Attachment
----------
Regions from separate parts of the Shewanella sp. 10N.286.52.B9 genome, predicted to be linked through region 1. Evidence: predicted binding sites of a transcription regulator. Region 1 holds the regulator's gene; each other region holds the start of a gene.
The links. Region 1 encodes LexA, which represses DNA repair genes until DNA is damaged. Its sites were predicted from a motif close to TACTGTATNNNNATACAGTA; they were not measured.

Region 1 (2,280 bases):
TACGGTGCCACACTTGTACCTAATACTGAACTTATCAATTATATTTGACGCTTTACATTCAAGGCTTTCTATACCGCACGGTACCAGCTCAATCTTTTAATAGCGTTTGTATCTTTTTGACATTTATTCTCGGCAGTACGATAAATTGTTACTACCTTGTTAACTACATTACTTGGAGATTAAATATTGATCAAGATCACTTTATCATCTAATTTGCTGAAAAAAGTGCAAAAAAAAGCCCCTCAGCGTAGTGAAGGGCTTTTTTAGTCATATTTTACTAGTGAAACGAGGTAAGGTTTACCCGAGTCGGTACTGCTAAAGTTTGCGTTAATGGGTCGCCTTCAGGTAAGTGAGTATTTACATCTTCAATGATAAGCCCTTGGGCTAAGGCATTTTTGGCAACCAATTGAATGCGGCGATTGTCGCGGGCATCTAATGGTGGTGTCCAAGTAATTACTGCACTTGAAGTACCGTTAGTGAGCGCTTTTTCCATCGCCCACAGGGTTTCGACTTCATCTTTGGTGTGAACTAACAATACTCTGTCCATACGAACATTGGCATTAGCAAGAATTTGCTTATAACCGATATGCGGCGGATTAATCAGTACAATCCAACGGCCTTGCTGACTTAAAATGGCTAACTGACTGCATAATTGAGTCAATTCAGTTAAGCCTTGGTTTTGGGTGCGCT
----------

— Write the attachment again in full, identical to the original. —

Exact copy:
Regions from separate parts of the Shewanella sp. 10N.286.52.B9 genome, predicted to be linked through region 1. Evidence: predicted binding sites of a transcription regulator. Region 1 holds the regulator's gene; each other region holds the start of a gene.
The links. Region 1 encodes LexA, which represses DNA repair genes until DNA is damaged. Its sites were predicted from a motif close to TACTGTATNNNNATACAGTA; they were not measured.

Region 1 (2,280 bases):
TACGGTGCCACACTTGTACCTAATACTGAACTTATCAATTATATTTGACGCTTTACATTCAAGGCTTTCTATACCGCACGGTACCAGCTCAATCTTTTAATAGCGTTTGTATCTTTTTGACATTTATTCTCGGCAGTACGATAAATTGTTACTACCTTGTTAACTACATTACTTGGAGATTAAATATTGATCAAGATCACTTTATCATCTAATTTGCTGAAAAAAGTGCAAAAAAAAGCCCCTCAGCGTAGTGAAGGGCTTTTTTAGTCATATTTTACTAGTGAAACGAGGTAAGGTTTACCCGAGTCGGTACTGCTAAAGTTTGCGTTAATGGGTCGCCTTCAGGTAAGTGAGTATTTACATCTTCAATGATAAGCCCTTGGGCTAAGGCATTTTTGGCAACCAATTGAATGCGGCGATTGTCGCGGGCATCTAATGGTGGTGTCCAAGTAATTACTGCACTTGAAGTACCGTTAGTGAGCGCTTTTTCCATCGCCCACAGGGTTTCGACTTCATCTTTGGTGTGAACTAACAATACTCTGTCCATACGAACATTGGCATTAGCAAGAATTTGCTTATAACCGATATGCGGCGGATTAATCAGTACAATCCAACGGCCTTGCTGACTTAAAATGGCTAACTGACTGCATAATTGAGTCAATTCAGTTAAGCCTTGGTTTTGGGTGCGCT